More from n.paradoxa! (Feminism and the Visual Arts)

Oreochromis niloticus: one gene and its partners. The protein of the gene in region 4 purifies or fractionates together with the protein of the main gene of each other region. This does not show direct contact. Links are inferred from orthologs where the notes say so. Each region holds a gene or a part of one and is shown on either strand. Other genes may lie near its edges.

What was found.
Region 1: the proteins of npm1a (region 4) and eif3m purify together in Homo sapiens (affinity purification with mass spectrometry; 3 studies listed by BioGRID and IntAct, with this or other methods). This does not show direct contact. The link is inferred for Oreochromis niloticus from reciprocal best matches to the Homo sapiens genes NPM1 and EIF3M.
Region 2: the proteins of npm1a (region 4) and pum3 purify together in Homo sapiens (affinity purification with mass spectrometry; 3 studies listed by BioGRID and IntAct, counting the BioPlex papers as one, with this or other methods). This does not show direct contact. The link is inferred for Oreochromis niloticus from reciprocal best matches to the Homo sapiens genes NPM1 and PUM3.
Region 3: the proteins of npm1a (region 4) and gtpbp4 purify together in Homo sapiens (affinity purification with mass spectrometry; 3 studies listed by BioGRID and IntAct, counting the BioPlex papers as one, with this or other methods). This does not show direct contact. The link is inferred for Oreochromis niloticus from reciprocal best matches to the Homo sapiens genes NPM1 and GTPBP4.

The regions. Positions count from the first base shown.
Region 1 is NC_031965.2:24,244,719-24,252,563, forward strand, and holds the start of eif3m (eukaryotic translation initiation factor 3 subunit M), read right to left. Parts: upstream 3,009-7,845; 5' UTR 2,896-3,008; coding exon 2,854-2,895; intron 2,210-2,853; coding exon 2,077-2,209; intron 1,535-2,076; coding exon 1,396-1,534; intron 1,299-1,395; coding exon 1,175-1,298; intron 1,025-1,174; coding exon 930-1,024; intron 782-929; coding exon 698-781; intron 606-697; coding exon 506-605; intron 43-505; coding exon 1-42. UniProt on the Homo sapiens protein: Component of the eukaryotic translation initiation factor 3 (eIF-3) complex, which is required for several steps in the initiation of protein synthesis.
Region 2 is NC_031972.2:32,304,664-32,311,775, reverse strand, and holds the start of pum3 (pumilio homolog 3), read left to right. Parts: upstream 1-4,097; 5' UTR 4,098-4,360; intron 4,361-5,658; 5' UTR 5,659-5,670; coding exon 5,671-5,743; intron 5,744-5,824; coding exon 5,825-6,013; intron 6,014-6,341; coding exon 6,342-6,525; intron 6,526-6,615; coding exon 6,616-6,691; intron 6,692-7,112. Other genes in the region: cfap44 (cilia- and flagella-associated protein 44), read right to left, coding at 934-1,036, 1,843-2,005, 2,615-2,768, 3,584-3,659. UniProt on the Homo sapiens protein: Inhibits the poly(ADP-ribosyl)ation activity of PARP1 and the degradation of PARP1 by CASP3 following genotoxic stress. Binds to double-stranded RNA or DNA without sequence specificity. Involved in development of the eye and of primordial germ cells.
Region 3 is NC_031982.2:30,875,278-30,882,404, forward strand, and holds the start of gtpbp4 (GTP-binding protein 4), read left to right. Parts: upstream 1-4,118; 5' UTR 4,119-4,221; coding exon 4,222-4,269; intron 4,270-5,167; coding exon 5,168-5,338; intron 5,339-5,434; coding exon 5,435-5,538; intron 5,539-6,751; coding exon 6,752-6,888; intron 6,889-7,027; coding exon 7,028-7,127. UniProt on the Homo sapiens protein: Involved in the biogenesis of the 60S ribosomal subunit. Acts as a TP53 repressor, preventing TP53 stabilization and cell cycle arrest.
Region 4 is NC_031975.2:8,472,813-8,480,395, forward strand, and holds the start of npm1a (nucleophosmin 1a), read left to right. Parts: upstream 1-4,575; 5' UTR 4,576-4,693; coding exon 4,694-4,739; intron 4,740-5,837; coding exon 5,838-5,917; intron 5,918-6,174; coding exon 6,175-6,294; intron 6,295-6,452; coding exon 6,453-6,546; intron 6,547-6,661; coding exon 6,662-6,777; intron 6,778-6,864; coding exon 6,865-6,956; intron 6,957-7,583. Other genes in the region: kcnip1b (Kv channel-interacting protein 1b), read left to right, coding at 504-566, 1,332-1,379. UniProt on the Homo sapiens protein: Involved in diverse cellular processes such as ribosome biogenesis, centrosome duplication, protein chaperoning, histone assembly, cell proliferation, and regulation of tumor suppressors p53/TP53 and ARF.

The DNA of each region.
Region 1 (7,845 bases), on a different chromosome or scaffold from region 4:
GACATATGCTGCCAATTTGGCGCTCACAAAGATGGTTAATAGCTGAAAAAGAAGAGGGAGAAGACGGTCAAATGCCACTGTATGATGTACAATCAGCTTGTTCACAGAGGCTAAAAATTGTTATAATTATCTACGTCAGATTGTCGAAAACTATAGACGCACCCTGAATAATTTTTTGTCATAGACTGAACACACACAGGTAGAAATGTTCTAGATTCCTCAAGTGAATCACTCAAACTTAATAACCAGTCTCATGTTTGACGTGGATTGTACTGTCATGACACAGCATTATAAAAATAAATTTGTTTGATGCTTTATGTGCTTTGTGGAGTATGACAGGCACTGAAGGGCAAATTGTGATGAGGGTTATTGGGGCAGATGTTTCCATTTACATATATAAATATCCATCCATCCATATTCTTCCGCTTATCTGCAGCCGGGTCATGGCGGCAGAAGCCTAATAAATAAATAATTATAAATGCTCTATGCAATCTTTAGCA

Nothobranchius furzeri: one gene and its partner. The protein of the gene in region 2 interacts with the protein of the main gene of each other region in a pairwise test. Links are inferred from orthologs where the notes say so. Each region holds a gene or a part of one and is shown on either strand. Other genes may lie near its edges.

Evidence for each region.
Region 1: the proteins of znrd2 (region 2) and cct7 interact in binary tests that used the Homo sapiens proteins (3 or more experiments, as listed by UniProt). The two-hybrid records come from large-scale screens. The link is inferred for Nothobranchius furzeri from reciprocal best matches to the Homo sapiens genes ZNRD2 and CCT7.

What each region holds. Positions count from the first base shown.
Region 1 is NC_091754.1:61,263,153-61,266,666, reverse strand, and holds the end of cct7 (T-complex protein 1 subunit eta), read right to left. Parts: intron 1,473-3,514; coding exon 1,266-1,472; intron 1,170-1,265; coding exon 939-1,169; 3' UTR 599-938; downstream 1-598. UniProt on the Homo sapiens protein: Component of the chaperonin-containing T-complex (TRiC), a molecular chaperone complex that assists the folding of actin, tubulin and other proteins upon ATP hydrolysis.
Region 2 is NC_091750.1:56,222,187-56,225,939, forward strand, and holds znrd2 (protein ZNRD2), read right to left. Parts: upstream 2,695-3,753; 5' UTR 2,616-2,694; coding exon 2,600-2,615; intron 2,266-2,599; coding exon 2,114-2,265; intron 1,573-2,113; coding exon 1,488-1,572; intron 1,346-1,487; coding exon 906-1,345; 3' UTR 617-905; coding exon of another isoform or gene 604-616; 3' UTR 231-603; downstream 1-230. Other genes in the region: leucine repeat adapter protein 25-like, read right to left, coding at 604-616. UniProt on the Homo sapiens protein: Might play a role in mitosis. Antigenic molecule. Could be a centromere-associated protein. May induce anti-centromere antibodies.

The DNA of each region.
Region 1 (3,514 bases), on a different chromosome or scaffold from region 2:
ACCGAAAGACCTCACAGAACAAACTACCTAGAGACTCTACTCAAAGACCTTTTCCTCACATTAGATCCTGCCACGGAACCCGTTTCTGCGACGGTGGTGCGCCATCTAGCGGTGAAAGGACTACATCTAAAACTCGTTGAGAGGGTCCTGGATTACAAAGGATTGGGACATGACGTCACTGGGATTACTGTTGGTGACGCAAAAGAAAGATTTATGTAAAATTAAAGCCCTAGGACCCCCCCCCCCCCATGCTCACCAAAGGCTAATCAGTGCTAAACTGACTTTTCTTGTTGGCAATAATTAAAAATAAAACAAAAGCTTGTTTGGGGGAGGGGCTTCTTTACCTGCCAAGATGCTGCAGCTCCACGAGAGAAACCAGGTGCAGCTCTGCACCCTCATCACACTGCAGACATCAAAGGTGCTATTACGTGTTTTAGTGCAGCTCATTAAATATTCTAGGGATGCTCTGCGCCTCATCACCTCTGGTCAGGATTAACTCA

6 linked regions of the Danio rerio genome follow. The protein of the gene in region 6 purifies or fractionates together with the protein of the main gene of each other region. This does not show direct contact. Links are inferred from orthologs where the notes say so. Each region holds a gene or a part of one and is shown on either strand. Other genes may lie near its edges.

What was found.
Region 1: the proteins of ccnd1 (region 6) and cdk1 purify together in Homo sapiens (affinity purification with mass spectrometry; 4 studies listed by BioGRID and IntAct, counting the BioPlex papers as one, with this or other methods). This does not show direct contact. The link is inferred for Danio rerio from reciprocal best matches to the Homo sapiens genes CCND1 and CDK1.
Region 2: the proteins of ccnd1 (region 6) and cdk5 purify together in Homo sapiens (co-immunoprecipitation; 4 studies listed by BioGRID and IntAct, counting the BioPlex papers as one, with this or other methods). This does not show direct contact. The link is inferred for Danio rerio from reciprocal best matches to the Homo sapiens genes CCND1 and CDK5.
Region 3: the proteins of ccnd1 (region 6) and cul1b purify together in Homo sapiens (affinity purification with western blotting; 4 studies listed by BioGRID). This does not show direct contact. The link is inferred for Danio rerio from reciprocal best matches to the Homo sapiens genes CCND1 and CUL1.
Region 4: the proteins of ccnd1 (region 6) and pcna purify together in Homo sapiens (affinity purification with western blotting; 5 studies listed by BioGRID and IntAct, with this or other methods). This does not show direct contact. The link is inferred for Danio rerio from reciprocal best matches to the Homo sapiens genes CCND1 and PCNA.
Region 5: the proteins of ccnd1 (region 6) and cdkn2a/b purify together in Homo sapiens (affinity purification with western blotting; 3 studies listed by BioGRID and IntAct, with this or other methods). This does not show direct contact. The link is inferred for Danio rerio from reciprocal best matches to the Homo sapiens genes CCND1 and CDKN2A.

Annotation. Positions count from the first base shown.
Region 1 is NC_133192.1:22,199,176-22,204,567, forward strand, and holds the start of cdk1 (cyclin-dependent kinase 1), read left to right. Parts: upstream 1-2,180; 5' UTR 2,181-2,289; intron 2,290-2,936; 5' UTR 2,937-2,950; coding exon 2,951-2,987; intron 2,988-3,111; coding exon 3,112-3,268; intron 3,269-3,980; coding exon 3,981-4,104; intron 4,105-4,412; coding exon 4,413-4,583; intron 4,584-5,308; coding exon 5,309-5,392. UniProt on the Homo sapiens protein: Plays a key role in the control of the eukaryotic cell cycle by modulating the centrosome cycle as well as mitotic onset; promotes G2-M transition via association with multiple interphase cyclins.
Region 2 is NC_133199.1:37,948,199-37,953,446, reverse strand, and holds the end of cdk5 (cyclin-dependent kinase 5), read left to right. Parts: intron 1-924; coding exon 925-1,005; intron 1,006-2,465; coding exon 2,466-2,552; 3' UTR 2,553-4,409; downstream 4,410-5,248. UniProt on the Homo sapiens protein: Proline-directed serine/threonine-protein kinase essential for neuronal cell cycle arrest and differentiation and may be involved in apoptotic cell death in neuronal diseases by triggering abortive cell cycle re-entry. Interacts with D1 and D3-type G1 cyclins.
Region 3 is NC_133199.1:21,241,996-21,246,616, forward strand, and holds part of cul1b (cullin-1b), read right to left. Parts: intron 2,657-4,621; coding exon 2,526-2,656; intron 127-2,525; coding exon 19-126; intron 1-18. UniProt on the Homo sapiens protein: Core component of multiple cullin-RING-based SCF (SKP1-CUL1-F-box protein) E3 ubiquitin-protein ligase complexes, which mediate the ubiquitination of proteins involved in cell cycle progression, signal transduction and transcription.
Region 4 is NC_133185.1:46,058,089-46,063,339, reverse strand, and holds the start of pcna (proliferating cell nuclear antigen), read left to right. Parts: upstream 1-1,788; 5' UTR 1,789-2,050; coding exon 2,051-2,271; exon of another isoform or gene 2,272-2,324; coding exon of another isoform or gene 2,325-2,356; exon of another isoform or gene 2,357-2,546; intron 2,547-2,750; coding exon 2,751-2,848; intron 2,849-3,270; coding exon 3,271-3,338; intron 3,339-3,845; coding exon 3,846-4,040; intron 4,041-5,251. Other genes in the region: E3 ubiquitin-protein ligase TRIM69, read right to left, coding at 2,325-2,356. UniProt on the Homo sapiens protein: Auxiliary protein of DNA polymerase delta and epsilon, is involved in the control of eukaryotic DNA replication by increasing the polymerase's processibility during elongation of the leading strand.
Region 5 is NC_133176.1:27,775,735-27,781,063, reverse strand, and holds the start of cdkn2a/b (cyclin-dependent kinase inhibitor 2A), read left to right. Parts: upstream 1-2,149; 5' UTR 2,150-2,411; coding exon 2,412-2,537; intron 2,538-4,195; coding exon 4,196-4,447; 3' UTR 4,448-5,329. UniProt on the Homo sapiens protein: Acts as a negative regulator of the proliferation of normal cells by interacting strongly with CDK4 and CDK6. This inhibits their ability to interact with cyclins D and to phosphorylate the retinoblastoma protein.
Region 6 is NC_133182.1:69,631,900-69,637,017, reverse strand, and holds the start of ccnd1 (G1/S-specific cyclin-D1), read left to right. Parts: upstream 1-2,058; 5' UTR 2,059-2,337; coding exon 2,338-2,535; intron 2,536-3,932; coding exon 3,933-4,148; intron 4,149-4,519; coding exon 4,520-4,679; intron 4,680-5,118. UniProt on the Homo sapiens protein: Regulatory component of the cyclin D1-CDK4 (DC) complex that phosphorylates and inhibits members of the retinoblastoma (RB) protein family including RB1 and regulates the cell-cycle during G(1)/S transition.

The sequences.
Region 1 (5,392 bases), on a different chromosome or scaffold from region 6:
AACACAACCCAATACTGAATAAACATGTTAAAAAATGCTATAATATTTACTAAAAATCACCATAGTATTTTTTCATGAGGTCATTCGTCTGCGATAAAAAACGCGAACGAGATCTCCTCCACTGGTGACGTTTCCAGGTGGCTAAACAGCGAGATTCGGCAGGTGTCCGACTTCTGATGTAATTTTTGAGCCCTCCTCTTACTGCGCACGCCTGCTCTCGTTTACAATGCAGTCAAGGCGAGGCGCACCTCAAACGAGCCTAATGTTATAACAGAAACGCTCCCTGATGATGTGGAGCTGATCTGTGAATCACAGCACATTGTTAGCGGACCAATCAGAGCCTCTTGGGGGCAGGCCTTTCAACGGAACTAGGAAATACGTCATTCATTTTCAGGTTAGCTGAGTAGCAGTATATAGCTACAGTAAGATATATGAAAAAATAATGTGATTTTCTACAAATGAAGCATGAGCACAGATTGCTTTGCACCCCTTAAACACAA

This article can be read as a supplement to my previous article a year ago for this website. This year, I’ve developed three new resources on my website at which I hope will extend the range of access, possibility and topics for students and teachers working on contemporary art and feminism. Perhaps writing that article also helped me focus on some problems in how feminist art is introduced into the curriculum and why it is so difficult for students to engage or develop their evident interest in women artists’ production. Certainly, given Anne Swartz’s comments in another article on this site, my work is focused on thinking about how any art class on post-World War II art or contemporary art must include attention to either art informed by feminism (as Mary Kelly describes it) or feminist art (if there is a category of such rather than a continuous and active engagement between art and feminism). I am also not in favour of a method of teaching in which discussion of feminism in contemporary art classes is reduced to a handful of key examples – which seem to indicate all there is to say about the territory – specifically a re-reading of the themes of body, identity and women’s sexuality – which although these frequently serve as an introduction to this subject, sometimes act as a closure – a fait accompli (a problem which the current feminist art class model on this site could fall into).